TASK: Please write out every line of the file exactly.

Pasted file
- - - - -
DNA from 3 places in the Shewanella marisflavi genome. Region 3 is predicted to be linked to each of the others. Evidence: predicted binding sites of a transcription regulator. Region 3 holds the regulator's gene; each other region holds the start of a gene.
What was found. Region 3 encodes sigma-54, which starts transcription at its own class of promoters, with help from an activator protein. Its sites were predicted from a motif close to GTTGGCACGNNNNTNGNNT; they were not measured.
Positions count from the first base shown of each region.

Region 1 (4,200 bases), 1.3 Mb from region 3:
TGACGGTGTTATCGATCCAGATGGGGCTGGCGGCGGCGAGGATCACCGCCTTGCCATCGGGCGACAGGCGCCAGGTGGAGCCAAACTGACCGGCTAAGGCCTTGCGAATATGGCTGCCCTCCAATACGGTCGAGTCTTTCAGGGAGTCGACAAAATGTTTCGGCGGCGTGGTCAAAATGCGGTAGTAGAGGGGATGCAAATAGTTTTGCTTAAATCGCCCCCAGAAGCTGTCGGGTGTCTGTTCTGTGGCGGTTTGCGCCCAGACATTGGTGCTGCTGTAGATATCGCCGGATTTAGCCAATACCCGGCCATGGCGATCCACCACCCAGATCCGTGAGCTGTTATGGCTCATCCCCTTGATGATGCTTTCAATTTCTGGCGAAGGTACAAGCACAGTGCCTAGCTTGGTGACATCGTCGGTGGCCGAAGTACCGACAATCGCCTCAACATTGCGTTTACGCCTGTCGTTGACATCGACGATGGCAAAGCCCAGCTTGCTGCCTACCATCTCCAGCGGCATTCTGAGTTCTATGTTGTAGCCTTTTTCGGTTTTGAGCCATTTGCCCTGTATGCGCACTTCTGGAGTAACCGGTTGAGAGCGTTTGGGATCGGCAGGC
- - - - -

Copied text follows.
DNA from 3 places in the Shewanella marisflavi genome. Region 3 is predicted to be linked to each of the others. Evidence: predicted binding sites of a transcription regulator. Region 3 holds the regulator's gene; each other region holds the start of a gene.
What was found. Region 3 encodes sigma-54, which starts transcription at its own class of promoters, with help from an activator protein. Its sites were predicted from a motif close to GTTGGCACGNNNNTNGNNT; they were not measured.
Positions count from the first base shown of each region.

Region 1 (4,200 bases), 1.3 Mb from region 3:
TGACGGTGTTATCGATCCAGATGGGGCTGGCGGCGGCGAGGATCACCGCCTTGCCATCGGGCGACAGGCGCCAGGTGGAGCCAAACTGACCGGCTAAGGCCTTGCGAATATGGCTGCCCTCCAATACGGTCGAGTCTTTCAGGGAGTCGACAAAATGTTTCGGCGGCGTGGTCAAAATGCGGTAGTAGAGGGGATGCAAATAGTTTTGCTTAAATCGCCCCCAGAAGCTGTCGGGTGTCTGTTCTGTGGCGGTTTGCGCCCAGACATTGGTGCTGCTGTAGATATCGCCGGATTTAGCCAATACCCGGCCATGGCGATCCACCACCCAGATCCGTGAGCTGTTATGGCTCATCCCCTTGATGATGCTTTCAATTTCTGGCGAAGGTACAAGCACAGTGCCTAGCTTGGTGACATCGTCGGTGGCCGAAGTACCGACAATCGCCTCAACATTGCGTTTACGCCTGTCGTTGACATCGACGATGGCAAAGCCCAGCTTGCTGCCTACCATCTCCAGCGGCATTCTGAGTTCTATGTTGTAGCCTTTTTCGGTTTTGAGCCATTTGCCCTGTATGCGCACTTCTGGAGTAACCGGTTGAGAGCGTTTGGGATCGGCAGGC